And that’s when I got what Ross Murray might call an “unkind rejection.”

We appreciate that you took the time to share your work with us and that we had the chance to read it. Unfortunately, the piece is not quite right for us.

No “great post” here. No “feel free to submit additional work.” Just a whole lot of “Die in a fire!”

Or at least that’s how it felt.

Rationally, I know that my piece is probably not a good fit for a website that’s publishing

Lesson 1: Drink out of the toilet.
Lesson 2: Sniff everyone’s crotch.

articles like, “Was I Wrong to Force My Child to Play the Cello? Or Should I Have Made Her Play the Oboe, Too?” and “10 Parenting Lessons I Learned from My Golden Retriever” and I kick myself for submitting it there, but I was awash in Samantha A.’s rejection compliments and not thinking clearly.

By the time I publish this post on Do Not Get Sick in the Sink, Please, it will be 24 hours since I got that second rejection and perhaps the sting will have worn off some. Perhaps I’ll feel better and I’ll be able to drag myself off the floor and out of the fetal position.

Perhaps I’ll even look up Kevin on Facebook to see if he ever got serious with a girl.

Royalty free stock photos including the images in this post can be found at

Croque Madame

While I returned a bra to a department store yesterday, I discussed feminist theory with the sales clerk.

“These were invented by a man, you know,” she said. She flipped the soon-to-be-no-longer-my bra on the counter, searching for the sales tag to scan.

I’d been listening to voice mail messages on my cellphone as I waited in line and had been planning my response to one, so it took a moment for my brain to reconfigure and settle on the subject of bras.


“Did a man invent them?” I asked, and even managed to sound interested. I searched my memory for the requisite knowledge to support her contention, but baseball statistics, scenes from last week’s episode of Game of Thrones, and what I wanted to eat for lunch competed for space. If I’d ever known who invented the brassiere, that information had long ago been crowded out. Brassiere is a French word, isn’t it? Probably some French guy invented them. Or am I thinking of brasserie? A brasserie is some sort of French restaurant, I think. Good God, I’m hungry. What I wouldn’t give for a nice hunk of French bread right now.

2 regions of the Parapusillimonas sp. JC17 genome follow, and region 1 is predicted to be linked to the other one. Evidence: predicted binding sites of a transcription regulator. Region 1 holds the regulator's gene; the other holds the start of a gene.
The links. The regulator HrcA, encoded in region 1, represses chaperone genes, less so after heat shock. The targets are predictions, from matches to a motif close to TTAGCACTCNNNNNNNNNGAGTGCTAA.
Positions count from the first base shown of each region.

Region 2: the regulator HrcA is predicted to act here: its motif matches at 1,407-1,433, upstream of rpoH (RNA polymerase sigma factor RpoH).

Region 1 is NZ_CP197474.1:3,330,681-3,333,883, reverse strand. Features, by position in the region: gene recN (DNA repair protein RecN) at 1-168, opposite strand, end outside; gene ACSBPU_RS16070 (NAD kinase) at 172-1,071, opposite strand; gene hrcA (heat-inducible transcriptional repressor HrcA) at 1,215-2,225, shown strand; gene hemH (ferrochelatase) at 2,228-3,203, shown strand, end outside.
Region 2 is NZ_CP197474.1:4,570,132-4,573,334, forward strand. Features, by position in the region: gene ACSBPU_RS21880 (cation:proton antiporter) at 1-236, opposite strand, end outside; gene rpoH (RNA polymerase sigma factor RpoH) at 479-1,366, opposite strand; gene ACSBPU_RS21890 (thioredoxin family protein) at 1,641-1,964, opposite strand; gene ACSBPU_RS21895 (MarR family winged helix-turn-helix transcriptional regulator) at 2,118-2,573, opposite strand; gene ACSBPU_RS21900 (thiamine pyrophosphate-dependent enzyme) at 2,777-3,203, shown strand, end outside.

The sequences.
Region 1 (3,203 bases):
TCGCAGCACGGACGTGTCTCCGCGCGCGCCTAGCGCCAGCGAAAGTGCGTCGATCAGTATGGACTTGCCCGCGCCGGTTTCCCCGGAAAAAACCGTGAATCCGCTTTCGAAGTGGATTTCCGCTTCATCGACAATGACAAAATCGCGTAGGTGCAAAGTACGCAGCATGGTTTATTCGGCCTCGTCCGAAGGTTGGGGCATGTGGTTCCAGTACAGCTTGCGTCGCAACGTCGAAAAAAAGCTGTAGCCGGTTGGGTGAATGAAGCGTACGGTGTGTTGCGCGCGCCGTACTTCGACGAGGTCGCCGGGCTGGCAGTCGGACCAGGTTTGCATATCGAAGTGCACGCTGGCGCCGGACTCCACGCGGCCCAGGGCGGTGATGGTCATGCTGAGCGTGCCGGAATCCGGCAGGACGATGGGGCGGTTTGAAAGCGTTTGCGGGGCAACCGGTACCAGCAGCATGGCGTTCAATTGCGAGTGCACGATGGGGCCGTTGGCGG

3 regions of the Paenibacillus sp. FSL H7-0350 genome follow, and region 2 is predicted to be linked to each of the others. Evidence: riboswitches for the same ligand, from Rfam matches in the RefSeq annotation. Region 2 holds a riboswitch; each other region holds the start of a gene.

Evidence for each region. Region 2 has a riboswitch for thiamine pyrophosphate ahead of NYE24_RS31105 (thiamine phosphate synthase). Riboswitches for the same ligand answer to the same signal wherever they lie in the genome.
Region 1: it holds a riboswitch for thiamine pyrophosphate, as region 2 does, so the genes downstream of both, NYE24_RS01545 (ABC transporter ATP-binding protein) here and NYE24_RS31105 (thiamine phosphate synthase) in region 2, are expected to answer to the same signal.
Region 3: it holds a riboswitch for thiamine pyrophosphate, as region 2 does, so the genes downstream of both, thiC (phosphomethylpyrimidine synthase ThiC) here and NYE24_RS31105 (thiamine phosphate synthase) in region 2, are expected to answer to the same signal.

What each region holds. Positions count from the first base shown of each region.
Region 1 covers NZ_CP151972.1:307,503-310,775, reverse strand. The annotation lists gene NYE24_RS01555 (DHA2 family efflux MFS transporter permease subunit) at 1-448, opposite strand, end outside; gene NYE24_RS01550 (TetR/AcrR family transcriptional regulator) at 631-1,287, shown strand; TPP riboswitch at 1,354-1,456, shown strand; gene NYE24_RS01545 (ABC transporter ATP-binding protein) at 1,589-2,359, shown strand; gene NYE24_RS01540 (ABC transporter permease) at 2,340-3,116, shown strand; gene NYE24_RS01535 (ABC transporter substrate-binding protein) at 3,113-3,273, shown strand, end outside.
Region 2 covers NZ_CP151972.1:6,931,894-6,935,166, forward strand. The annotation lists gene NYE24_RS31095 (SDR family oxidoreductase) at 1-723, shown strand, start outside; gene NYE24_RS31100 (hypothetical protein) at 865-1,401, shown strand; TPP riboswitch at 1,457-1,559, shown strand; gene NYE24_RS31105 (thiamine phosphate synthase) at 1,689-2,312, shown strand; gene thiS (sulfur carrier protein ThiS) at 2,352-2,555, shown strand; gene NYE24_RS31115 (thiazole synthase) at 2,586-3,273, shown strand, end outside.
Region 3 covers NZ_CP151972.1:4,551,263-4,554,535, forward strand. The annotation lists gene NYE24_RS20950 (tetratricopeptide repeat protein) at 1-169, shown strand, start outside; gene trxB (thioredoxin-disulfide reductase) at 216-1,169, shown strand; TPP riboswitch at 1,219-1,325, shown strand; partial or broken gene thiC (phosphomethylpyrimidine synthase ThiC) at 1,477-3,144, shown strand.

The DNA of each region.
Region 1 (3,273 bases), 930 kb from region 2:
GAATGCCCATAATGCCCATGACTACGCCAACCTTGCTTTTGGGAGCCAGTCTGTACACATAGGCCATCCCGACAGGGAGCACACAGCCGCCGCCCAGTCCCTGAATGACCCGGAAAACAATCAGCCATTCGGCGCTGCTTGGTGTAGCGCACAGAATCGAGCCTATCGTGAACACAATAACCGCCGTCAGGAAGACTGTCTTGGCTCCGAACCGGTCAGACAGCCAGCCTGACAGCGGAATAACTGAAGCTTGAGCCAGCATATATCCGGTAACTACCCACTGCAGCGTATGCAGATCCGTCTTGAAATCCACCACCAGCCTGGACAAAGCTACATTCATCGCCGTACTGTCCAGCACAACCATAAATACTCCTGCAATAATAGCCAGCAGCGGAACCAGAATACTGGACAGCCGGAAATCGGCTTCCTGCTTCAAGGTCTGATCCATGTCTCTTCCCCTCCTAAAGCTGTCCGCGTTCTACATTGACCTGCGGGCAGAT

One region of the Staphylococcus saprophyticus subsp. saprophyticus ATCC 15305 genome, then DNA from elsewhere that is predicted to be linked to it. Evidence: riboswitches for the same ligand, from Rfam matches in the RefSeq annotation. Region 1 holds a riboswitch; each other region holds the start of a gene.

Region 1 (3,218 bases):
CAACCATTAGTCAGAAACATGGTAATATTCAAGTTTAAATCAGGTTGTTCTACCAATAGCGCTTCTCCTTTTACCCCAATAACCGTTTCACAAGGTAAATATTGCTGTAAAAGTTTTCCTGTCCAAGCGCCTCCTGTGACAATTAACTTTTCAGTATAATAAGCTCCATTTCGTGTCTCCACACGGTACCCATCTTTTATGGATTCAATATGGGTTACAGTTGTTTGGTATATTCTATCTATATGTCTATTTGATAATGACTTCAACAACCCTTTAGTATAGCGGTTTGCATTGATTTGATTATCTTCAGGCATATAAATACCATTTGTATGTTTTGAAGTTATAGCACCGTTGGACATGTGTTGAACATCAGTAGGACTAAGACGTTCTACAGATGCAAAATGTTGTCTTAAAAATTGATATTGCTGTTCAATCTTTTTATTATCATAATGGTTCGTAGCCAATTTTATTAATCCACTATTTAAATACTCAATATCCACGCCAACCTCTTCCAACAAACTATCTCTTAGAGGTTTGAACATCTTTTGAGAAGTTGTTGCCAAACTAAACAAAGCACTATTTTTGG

Brasserie. © Another Believer / Wikimedia Commons / CC-BY-SA-3.0


“No, I don’t know where you can get a good Croque-Monsieur around here,” the sales clerk said. “And of course a man invented these.” She shook the bra by its dainty hanger. The sales tags, emblazoned with the seductive description “beautiful floral lace and plush padding,” clattered. “Would a woman have invented one of these contraptions?”

I considered the question rhetorical, so didn’t answer. Anyway, I didn’t have a good answer for her. I’d never experienced the brassiere as a particularly cumbersome aspect of my wardrobe (don’t get me started on pantyhose). Would she have preferred the brassiere’s predecessor, the corset? Compared to that, the bra existed as absolute evidence of women’s liberation.

As the clerk worked the magic that would return $59.50 to my bank account, she continued to vent. “If it were up to me,” she said, “we’d all be out there flopping around in the breeze, free as birds.”

She fluttered her hands to demonstrate.

I smiled and looked away, down at my cellphone. I wondered if the woman offered her opinions on all the merchandise in the store. Did she feel as strongly about shoes and handbags? If I had returned a vacuum cleaner instead of a bra would she have inveighed against the disproportionate share of housework that falls on women?

“So . . .” the sales clerk said, letting her voice trail off before she continued. I looked up from my phone, half expecting her to finish the sentence with a demand that I take a position on bras, state which side I was on, goddammit, not stand there silently like I didn’t give a shit.

Instead she said,”Is the bra defective in anyway or you just don’t like the style?”

“Oh!” I said, pleased and relieved that she asked a question I could answer. “It’s the wrong size.” She nodded and pressed more buttons and then handed me a copy of the receipt. She wished me a nice day even as she looked past me to the next person in line.

In my car on the drive home, I thought more about bras and shopping and being a woman. The excursion that ended with me owning a bra in the wrong size had begun with buying new sneakers for my daughters, but when we passed the lingerie department on our way to the checkout area that day, I couldn’t resist the “teachable moment.” My older daughter is about to turn twelve and while she doesn’t “need” a bra, I’m thinking the purchase might make her feel less like she’s being left behind by her peers, most of whom have already marked this particular passage toward womanhood.